I have seen some truly revolutionary actions happen in communities on GitHub. People are collaborating on code but they’re also having foundational conversations on best practices and how software, as a whole, is built. More and more, GitHub is an internet archive. It’s a deeply social and critical piece of our infrastructure.
Their Ruby typechecker Sorbet made its official open source debut in 2019 and sits at the heart of Stripe’s codebase. As a payments platform, regularity and consistency in the data that passes through their system is important. To bring static typing to Ruby, Stripe developers worked with Ruby maintainers and made it available for teams in every industry using the language at scale. In just a few months, the project gained hundreds of commits, growing the core team to a community of supporters, developers, and organizations contributing to and building with Sorbet.
Before customers even create accounts, their first interaction with the company is often through its open source code. “The best part is we’re actually building with these maintainers and organizations.” Glukhovsky said. “They’re an important link to the Stripe experience, and it’s important to support and empower them. We’re no longer asking ourselves how we can take from the ecosystem around us—instead, we’re asking how we can plug into other ecosystems and support them in our work.”
Stripe’s focus on open source isn’t just ideological—their business is built on open source. It’s about speeding up workflows, providing critical infrastructure, and sharing how the team works. Showing the rigor behind their software lets customers know they can trust Stripe as a reliable part of their infrastructure. And on GitHub customers, businesses, and open source developers alike, can join the conversation, provide direct feedback, and help push Stripe forward. “GitHub is where this entire interconnected community happens,” said Glukhovsky. “This value can’t be underestimated.”
Traganos has also seen investing in the open source community pay off in recruiting. Stripe hires contributors they’ve worked with for years and finds new recruits through their developer community. “That’s the value of embracing open source culture beyond our own contributions—our developers have connections to their own communities. When others see who works here, they might consider joining, too.”
Stripe develops the core of its product behind closed doors, but engineers still apply a shared set of principles as they work on critical pieces of their product. One of these principles, innersource, empowers any Stripe developer to get involved in any project and share their ideas and solutions. “This internal community removes friction as we build software, while making all of our projects more open and social,” said Glukhovsky.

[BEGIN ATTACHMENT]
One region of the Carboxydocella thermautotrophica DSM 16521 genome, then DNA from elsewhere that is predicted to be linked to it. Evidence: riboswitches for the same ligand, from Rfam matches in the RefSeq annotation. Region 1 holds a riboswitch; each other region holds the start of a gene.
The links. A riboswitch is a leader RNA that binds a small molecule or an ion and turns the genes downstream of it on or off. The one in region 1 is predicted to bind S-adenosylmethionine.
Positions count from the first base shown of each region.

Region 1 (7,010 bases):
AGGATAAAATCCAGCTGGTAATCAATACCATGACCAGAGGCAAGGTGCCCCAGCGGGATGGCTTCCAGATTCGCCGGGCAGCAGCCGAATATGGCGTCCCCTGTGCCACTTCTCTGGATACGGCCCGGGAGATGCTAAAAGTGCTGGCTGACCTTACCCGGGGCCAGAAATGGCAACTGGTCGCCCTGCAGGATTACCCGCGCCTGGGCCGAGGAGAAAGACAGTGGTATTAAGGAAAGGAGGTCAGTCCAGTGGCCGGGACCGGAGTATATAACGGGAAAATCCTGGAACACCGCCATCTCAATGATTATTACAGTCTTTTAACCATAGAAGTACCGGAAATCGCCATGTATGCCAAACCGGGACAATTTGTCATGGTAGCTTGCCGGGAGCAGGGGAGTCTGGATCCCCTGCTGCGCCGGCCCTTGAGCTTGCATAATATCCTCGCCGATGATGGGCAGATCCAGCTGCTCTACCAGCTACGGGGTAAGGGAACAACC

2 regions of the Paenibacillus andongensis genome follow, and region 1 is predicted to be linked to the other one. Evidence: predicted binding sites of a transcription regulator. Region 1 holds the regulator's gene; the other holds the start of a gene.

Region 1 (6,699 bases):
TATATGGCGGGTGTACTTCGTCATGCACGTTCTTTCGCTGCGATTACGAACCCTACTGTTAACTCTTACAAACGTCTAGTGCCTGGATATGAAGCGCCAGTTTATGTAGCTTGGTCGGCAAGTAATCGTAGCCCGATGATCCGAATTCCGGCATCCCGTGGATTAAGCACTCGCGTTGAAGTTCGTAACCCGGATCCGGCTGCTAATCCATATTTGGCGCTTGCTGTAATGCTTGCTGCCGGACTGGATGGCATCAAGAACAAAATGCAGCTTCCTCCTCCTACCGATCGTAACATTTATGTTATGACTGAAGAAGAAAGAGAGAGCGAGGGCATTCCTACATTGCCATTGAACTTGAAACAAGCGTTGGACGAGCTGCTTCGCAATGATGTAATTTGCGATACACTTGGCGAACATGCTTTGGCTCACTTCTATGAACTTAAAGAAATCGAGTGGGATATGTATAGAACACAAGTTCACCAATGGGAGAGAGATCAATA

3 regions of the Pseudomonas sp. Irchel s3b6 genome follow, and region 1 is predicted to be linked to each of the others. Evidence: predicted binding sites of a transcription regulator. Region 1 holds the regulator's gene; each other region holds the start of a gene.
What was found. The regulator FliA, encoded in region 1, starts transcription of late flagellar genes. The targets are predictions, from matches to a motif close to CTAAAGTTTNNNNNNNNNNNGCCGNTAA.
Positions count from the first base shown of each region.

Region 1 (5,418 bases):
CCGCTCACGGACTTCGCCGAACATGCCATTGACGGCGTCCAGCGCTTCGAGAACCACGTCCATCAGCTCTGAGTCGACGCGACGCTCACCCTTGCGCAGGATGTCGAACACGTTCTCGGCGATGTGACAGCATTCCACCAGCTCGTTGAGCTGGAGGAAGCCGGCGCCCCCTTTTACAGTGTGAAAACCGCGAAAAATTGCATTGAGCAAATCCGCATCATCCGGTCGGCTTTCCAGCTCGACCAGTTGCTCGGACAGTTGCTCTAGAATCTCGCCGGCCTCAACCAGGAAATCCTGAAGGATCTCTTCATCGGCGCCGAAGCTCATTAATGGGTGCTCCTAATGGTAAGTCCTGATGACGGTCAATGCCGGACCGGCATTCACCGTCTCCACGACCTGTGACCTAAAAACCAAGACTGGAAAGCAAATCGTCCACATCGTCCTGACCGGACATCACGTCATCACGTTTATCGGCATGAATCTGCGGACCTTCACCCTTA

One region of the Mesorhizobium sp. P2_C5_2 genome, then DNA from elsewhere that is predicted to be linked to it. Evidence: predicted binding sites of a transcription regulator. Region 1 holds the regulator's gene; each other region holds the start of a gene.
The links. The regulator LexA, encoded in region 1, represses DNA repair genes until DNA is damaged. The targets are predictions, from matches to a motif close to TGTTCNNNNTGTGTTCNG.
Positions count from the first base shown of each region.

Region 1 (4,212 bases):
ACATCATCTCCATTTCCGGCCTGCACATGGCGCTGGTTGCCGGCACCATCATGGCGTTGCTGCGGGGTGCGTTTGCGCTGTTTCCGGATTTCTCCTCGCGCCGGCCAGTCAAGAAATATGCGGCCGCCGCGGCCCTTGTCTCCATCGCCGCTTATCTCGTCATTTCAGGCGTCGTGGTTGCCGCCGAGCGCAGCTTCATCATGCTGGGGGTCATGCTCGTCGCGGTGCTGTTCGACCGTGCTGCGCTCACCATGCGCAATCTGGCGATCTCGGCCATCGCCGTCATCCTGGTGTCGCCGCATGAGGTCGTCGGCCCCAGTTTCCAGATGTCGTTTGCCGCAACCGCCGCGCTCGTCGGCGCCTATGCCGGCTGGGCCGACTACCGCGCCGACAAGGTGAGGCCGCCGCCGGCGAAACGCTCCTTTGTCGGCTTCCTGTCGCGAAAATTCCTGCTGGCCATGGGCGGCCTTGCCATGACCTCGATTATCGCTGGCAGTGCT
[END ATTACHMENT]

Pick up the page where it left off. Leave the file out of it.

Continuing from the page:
Together, this internal community has not only created a better product; they’ve also contributed to a better developer experience, within the company and beyond. Some of Stripe’s internal tooling just doesn’t exist anywhere else—from custom Slack integrations to unattended deploys that automatically run CI and prepare a pull request for deployment.
And it’s not just developers who benefit from Stripe’s innersource culture. The company encourages contributions across all groups, from infrastructure to marketing. No matter where a change originates, it always goes through the same review process. “It’s definitely empowering,” he said. “If you see something that needs to get fixed, you can submit a pull request and start a conversation.”
A typical GitHub workflow often happens outside the GitHub interface through text editors, keyboard shortcuts, and command lines. Stripe works to make parts of this flow more accessible to those without a tech background through more visual tools and interfaces. “We try to teach team members to use our tools and collaborate alongside engineers,” said Glukhovsky, “but we’re also able to use UI components—like one-click previews—and custom services we built around GitHub to make it easy for anyone to join in.”
For Glukhovsky, GitHub is more than a development platform or a collaboration tool. He thinks of it as where software happens at Stripe and beyond. “I have seen some truly revolutionary actions happen in communities on GitHub,” he explained. “People are collaborating on code, but they’re also having foundational conversations on best practices and how software, as a whole, is built. More and more, GitHub is an internet archive. It’s a deeply social and critical piece of our infrastructure.”